Tuesday, March 31, 2015

World's Fair: by E.L.Doctorow beautifully captures aura of The Bronx, Youth, Hope, Dreams, Despair,etc of the 1930''s

This book is strongly recommended. 

I cherished Doctorow's command of prose and the scenic autobiographic chapters of this book depicting and describing the Bronx of my youth, its vibrant street and family life.

 In truth, I prolonged my reading of the book to savor the narrative. 

For the most part, this memoir is told from the point of view of young Edgar as he makes the transition from the limited perspective of his pre-school years into a more awakened awareness of life.

We get to know the intimate lives of his brilliant, musical older brother Donald who attended the prestigious Townsend Harris High School (before the building of the Bronx High School of Science), his lovable father, unreliable in his conduct of his business, his possessive and doting mom Rose and grandparents who live further up the Concourse and his rich Westchester aunt and uncle.

Often a photographer would come to our
Bronx neighborhood with his pony 

Here are some quotes about Edgar's dad:

"My father was not a reliable associate, I was to gather. Too many things he said would come to pass did not...He was full of errant enthusiasms and was easily diverted by them. He had, besides, various schemes for making money that he did not readily confide to my mother."

"I knew he was unreliable, but he was fun to be with. He was a child's ideal companion, full of surprises and happy animal energy. He enjoyed food and drink. He liked to try new things. He brought home coconuts, papayas, mangoes, and urged them on our reluctant, conservative selves. On Sundays he liked to discover new places, take us on endless bus or trolley rides to some new park or beach he knew about. He always counseled daring, in whatever situation, the courage to test the unknown, an instruction that was thematically in opposition to my mother's."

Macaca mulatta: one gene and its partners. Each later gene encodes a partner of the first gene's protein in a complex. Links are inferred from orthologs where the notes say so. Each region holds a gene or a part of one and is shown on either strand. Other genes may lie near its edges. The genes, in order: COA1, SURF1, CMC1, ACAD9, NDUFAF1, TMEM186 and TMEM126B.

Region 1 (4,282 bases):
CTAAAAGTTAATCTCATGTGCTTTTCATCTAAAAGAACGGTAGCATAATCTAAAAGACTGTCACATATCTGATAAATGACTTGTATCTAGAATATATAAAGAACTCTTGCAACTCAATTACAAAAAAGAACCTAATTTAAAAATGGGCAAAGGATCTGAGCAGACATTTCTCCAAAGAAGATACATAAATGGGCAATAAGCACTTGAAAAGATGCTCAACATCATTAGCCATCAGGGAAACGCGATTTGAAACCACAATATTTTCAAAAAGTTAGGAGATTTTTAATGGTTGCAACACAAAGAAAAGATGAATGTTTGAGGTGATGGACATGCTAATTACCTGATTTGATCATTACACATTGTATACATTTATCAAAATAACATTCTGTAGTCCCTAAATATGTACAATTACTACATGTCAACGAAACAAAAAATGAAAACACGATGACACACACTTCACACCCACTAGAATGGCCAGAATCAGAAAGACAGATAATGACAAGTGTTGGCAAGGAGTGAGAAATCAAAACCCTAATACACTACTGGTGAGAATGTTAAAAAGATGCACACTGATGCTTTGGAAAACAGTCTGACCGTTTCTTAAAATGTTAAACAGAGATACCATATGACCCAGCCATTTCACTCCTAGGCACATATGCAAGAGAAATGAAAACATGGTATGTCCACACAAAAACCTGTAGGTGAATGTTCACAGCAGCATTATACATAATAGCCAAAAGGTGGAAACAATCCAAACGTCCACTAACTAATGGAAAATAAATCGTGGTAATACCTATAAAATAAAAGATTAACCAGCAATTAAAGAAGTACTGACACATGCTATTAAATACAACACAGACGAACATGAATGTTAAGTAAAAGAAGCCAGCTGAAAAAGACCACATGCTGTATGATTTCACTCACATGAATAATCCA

What about the World's Fair?  The book culminates in some eye-opening scabrous events at the 1939 Queens, New York site.

Tuesday, March 3, 2015

Drones here, drone there, drones everywhere. In the absence of federal enforcement more are taking to the skies

DHL parcel service tested a "microdones md4-1000"
for delivery of medicine in December 2013
from wikipedia

Earlier this year, I identified drones as a leading story. Under the title DRONES ARE HERE TO STAY, I discussed their military use in fighting global terrorism.

Last summer when Napa, California suffered a sizable earthquake, a low flying drone captured video clips of the damage.  The clip is stunning to behold with over 239,000 views.

Just last week mystery drones have been spotted in Paris, flying over such treasured landmarks as the Eiffel Tower  Les Invalides Museum and the American Embassy.  Here is an NPR broadcast covering the story.

Now drones are are taking to the skies flouting FAA rules prohibiting unmanned aircraft for commercial purposes.

Thanks to Jack Nicas of the Wall Street Journal for his providing examples of the widespread flouting of the FAA bans.

They are being used to photograph and promote high end residential properties to wealthy buyers.

They are being used by companies such as Barrick Gold and Rio Tinto to map mine sites in California and Nevada.

BMW, Walmart Stores, General Mills and Nike have produced TV commercials using drones.

There have been a few fines imposed by the FAA, but we will have to wait over a year for the government agency to finalize their rules.

These unmanned aircraft have undoubtedly beneficial uses.

Drones have the capacity to perform humanitarian functions such as delivery of  medicines to remote areas as suggested by the photo shown above.  However, many issues need to be discussed

One question is at what point do they interfere with commercial aviation flights.

Another key issue involve threats to our right to privacy that these low flying aircraft pose.

Do we want them snooping above our homes and government buildings?

Finally should predator drones be used to carry missiles to take out terrorists?

As they take to the skies, all these issues must be addressed.